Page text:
The Fairy Tale

The “fairy tale” is a genre
we may think we know from childhood memories, but this course is an
introduction to its history and multiple social uses, of which the Disneyfied
fairy tale is only a recent episode. With the adaptation of oral tales of magic
into print, especially from the XVII century on, fairy tales became established
as a western modern literary genre that continues to be popular across national
boundaries. In different contexts and over time, fairy tales have offered an
imaginative outlet for desire and change while also performing socializing
functions that emplot our lives. How has a story like “Rapunzel” or “Puss in
Boots” changed over the centuries? Is “happily ever after” the signature mark
of this genre? When and how did fairy tales become bedtime stories for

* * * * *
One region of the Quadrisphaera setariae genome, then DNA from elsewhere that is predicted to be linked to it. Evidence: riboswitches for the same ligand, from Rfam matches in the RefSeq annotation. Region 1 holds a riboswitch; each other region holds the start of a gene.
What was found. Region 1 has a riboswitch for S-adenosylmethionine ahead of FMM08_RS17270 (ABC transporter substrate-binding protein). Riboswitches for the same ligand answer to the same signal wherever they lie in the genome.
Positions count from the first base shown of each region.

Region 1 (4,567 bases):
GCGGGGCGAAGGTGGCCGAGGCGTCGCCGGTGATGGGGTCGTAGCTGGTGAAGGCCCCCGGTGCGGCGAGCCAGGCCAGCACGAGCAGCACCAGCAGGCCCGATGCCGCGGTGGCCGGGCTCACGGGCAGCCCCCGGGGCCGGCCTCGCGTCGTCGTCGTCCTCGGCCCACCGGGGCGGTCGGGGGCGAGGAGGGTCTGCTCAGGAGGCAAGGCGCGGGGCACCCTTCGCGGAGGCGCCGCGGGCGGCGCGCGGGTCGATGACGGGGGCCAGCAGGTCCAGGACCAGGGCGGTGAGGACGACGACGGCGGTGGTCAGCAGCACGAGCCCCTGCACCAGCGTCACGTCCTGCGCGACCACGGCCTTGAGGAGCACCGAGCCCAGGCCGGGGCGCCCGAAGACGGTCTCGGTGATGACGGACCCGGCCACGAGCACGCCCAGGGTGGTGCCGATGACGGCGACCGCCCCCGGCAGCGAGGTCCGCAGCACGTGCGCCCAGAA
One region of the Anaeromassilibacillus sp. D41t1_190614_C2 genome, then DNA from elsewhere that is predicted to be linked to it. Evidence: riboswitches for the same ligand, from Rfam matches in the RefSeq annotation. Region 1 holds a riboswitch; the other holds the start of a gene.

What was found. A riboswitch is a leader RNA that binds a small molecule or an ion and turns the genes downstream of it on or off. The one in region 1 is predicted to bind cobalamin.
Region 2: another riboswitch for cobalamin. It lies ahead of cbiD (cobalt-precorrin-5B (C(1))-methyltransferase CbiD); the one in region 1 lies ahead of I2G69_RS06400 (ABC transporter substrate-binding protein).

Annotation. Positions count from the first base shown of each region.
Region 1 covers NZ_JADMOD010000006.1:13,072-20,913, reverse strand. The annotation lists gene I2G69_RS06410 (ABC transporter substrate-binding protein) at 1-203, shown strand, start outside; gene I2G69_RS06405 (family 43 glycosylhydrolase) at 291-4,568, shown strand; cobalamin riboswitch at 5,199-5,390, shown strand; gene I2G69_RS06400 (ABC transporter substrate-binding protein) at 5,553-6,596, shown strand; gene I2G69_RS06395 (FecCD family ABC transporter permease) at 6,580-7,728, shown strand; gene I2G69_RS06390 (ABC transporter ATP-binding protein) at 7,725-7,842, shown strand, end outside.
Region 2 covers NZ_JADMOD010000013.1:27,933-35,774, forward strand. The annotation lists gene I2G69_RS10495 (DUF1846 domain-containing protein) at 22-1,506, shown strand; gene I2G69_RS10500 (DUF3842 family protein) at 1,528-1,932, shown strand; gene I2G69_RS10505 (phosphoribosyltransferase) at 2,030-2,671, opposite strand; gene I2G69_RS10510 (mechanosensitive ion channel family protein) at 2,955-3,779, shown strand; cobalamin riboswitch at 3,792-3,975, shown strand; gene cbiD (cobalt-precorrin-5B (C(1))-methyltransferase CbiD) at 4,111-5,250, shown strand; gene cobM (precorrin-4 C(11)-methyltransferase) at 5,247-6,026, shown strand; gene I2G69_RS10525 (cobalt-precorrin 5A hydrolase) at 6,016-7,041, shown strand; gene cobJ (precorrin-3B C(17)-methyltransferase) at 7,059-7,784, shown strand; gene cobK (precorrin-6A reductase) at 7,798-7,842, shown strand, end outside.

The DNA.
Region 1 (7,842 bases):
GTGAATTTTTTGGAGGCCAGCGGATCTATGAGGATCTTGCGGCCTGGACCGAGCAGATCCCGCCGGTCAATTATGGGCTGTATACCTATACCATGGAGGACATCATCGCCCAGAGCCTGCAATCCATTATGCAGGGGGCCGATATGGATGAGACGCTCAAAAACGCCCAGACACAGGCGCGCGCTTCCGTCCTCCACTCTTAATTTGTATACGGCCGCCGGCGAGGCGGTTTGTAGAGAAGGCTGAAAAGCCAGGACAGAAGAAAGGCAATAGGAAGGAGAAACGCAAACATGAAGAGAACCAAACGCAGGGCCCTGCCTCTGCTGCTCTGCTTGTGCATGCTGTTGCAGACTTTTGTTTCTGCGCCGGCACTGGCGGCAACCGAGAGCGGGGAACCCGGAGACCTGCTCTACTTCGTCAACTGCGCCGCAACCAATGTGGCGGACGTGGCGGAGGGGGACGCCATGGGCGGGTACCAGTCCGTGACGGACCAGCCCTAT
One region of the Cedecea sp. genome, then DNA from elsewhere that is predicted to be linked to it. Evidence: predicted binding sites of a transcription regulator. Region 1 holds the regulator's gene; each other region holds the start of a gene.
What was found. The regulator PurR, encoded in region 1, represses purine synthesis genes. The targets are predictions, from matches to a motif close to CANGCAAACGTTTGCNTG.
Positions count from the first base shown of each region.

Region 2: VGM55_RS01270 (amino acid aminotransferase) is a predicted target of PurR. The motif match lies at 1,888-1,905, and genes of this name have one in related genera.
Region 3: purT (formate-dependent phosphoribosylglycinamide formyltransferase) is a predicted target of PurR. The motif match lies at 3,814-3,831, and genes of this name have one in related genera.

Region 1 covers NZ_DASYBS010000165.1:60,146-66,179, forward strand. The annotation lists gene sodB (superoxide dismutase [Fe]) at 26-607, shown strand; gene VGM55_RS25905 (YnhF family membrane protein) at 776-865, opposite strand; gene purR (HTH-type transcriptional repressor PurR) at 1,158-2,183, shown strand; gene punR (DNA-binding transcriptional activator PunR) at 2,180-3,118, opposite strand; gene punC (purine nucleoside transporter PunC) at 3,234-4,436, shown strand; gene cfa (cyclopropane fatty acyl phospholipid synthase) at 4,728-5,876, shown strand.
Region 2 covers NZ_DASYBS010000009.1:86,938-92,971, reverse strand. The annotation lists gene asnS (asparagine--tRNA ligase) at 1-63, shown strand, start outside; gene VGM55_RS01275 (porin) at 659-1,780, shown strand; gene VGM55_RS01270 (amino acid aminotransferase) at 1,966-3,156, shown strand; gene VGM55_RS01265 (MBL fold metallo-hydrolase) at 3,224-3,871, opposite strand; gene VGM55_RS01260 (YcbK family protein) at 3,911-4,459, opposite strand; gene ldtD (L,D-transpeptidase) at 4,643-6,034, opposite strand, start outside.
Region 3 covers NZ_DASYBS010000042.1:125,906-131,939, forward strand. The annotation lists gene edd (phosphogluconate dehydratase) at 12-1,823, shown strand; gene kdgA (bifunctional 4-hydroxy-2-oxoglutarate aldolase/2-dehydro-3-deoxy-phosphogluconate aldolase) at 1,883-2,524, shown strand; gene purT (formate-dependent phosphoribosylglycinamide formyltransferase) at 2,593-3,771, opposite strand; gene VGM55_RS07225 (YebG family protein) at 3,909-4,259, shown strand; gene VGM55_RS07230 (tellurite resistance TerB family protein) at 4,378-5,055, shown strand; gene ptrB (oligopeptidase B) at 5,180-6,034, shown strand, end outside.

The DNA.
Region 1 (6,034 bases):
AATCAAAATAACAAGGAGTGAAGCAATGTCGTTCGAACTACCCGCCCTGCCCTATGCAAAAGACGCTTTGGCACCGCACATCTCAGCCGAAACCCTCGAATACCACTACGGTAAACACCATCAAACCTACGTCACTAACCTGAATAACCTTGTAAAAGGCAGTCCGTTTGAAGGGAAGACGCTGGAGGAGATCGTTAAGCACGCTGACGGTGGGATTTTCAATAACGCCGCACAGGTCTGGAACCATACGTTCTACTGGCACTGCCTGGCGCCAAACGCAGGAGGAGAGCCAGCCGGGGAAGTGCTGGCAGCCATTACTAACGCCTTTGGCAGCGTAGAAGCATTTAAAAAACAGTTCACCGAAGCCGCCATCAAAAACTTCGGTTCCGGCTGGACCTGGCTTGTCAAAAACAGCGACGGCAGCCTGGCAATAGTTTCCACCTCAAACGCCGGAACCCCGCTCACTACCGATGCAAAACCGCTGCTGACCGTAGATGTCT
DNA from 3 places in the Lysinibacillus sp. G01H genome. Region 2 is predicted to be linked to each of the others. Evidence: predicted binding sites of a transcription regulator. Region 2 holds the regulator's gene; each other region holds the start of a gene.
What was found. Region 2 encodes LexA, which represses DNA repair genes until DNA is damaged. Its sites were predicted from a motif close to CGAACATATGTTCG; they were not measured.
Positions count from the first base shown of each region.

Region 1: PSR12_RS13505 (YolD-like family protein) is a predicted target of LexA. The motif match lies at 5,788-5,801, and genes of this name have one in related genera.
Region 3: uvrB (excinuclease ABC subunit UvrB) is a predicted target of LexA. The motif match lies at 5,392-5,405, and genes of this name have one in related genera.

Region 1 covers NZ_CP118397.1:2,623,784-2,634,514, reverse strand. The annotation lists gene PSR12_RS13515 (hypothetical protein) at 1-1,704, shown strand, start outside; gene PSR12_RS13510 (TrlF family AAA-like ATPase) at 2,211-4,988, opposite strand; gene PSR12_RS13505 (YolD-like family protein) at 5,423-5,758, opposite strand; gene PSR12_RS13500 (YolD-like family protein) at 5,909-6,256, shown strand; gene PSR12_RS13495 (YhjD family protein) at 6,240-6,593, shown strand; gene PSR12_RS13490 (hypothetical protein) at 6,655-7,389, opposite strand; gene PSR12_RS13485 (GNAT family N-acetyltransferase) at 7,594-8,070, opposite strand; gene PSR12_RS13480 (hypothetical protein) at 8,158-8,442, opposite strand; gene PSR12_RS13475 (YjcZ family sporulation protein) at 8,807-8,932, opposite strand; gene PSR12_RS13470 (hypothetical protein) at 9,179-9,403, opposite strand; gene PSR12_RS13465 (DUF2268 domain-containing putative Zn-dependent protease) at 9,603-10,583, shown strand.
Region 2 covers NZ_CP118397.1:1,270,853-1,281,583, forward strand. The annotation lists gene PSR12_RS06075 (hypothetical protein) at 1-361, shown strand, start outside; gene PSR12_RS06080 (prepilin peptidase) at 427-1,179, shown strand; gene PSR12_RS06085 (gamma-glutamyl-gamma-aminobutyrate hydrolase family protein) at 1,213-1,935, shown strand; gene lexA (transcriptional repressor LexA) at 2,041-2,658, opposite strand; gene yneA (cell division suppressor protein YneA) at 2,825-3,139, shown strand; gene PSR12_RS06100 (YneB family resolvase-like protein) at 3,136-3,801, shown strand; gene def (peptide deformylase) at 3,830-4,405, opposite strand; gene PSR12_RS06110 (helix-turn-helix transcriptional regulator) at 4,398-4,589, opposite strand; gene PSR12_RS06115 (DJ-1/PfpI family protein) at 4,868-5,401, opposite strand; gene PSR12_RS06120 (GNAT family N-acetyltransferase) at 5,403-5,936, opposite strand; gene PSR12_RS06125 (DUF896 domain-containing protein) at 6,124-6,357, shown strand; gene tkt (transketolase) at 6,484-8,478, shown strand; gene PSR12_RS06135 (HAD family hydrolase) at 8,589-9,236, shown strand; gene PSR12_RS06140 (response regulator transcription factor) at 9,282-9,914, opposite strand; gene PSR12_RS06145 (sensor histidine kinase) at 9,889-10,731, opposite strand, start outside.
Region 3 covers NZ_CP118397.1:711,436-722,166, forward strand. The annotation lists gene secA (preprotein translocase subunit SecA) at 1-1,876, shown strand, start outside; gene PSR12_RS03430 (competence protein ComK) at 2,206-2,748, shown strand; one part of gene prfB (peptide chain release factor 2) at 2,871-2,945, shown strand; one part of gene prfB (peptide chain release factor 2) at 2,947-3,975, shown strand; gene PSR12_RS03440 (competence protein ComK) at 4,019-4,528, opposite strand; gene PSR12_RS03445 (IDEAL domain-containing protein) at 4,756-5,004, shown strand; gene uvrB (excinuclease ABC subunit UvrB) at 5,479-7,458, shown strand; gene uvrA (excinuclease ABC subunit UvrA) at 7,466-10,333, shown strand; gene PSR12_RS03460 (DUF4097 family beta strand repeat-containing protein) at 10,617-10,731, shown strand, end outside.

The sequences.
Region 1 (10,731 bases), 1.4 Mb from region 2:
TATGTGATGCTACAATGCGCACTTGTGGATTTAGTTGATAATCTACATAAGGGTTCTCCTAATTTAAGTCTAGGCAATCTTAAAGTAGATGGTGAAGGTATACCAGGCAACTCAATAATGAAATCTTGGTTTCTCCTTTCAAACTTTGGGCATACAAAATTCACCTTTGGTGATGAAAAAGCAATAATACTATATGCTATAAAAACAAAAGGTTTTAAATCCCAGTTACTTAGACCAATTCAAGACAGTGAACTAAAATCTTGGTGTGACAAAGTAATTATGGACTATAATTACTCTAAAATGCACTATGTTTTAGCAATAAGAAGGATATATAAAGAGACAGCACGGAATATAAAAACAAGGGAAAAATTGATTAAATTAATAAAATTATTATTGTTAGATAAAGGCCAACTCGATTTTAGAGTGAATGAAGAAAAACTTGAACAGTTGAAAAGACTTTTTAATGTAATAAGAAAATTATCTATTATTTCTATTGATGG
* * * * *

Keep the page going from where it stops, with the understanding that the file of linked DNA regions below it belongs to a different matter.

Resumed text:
children? What interests feminist authors in the fairy tale? Why and how do
fairy-tale remakes in today’s popular culture address adults? These are some of
the questions we will explore while reading a wide range of tales that may
break some “magic spells” but also enliven our capacity for wonder. This is a
Writing-Intensive course.



  • an oral
  • quizzes
  • two reaction
  • two argumentative
  • a midterm
  • a final
  • Attendance is mandatory.  



Zipes, editor, The Great Fairy Tale
; Marina Warner, editor, Wonder
; Angela Carter, The Bloody Chamber
(selections); Emma Donoghue, Kissing the
. Additional required reading will be available on laulima, and we
will also discuss at least three fairy-tale films, including David Kaplan’s Little Red Riding Hood and Guillermo del
Toro’s Pan’s Labyrinth.